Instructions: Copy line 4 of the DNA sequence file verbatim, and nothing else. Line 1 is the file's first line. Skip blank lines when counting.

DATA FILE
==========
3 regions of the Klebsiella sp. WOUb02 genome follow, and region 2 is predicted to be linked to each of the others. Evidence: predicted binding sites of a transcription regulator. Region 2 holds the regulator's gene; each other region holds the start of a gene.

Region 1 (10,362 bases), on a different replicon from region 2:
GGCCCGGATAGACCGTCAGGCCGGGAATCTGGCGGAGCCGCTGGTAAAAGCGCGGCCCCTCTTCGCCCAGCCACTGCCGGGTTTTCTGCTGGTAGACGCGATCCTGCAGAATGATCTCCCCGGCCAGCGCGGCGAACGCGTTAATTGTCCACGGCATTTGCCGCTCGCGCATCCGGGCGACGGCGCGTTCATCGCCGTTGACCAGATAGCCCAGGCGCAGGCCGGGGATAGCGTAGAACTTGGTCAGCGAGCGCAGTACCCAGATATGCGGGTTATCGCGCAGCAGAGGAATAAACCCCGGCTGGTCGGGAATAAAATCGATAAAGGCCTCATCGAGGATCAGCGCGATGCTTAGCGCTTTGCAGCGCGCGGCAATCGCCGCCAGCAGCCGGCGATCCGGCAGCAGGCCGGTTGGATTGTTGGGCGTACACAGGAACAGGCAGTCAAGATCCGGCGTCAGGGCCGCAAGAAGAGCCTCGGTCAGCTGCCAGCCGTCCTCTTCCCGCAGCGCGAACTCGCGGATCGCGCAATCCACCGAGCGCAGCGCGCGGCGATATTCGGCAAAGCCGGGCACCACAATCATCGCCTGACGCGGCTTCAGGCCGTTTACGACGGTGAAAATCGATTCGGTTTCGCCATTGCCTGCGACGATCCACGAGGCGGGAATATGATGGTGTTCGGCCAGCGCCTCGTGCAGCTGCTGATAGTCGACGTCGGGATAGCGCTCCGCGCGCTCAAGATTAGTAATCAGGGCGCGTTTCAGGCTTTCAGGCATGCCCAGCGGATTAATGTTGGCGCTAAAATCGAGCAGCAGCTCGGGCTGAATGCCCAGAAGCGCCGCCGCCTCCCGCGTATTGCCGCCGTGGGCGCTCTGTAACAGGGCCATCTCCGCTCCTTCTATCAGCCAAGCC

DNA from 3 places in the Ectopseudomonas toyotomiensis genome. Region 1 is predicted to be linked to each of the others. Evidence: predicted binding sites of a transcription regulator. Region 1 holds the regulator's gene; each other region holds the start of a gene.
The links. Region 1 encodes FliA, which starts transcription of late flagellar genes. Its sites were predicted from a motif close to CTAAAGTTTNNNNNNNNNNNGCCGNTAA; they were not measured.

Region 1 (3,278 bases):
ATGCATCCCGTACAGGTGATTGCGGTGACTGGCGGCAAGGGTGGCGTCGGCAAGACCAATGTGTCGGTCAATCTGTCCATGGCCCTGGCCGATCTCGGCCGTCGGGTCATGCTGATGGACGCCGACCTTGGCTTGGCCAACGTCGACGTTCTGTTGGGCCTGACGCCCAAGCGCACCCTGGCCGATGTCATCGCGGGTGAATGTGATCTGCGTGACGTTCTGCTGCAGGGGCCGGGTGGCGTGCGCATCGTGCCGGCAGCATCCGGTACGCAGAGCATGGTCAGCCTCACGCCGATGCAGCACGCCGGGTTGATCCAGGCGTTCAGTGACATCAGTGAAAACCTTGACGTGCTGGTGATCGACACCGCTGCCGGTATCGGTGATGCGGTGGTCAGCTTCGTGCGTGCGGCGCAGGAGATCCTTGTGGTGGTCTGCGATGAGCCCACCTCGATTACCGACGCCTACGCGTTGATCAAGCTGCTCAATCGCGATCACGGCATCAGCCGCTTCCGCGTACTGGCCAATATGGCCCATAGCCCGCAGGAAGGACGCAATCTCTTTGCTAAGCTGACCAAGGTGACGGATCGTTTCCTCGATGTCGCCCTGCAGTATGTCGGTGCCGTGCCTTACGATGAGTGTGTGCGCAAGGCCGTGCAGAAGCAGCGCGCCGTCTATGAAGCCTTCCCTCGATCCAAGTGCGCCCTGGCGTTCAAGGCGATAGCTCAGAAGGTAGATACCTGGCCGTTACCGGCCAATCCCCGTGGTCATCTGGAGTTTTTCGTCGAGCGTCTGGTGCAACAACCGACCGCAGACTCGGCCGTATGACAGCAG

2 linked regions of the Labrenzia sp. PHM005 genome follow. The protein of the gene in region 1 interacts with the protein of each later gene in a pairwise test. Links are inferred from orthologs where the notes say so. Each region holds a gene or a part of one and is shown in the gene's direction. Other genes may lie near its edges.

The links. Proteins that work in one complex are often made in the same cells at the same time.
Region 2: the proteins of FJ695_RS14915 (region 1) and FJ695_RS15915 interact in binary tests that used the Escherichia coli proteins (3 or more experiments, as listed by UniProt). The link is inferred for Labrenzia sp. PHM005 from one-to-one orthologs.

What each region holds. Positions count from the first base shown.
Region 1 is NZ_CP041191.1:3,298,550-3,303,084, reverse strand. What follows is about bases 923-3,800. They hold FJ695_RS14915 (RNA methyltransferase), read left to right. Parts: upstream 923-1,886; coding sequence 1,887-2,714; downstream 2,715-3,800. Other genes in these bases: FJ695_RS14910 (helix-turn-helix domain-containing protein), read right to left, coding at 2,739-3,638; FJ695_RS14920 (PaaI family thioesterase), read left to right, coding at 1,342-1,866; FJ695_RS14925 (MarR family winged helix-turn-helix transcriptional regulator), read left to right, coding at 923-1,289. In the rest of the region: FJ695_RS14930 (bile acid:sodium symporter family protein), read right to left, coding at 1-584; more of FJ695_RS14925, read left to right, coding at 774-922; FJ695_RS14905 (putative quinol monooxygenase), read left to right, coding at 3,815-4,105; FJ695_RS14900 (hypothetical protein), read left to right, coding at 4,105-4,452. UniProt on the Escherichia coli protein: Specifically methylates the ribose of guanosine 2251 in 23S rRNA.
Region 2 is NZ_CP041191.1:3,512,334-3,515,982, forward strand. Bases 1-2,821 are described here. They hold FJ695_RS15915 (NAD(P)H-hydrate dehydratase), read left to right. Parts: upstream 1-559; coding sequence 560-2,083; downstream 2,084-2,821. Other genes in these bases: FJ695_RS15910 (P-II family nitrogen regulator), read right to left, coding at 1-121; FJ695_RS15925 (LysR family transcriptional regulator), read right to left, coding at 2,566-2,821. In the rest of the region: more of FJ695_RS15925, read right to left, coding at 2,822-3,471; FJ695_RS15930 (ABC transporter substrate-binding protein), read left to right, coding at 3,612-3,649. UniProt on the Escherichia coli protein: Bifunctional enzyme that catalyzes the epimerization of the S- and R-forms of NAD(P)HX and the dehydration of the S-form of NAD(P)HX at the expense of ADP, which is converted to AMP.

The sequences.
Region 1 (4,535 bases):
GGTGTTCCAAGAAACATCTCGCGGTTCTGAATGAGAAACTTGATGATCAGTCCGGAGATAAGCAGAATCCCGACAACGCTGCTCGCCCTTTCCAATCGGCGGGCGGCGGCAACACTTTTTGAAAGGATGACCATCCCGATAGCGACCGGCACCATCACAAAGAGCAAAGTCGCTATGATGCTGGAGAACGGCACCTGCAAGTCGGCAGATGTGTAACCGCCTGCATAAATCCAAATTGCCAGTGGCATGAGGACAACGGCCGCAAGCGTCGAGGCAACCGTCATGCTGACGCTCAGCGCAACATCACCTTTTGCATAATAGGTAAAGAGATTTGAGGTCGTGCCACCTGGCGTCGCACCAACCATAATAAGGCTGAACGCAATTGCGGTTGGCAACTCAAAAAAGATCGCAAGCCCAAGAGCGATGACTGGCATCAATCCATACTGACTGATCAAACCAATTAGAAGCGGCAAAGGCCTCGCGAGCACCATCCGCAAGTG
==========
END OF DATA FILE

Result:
DNA from 3 places in the Ectopseudomonas toyotomiensis genome. Region 1 is predicted to be linked to each of the others. Evidence: predicted binding sites of a transcription regulator. Region 1 holds the regulator's gene; each other region holds the start of a gene.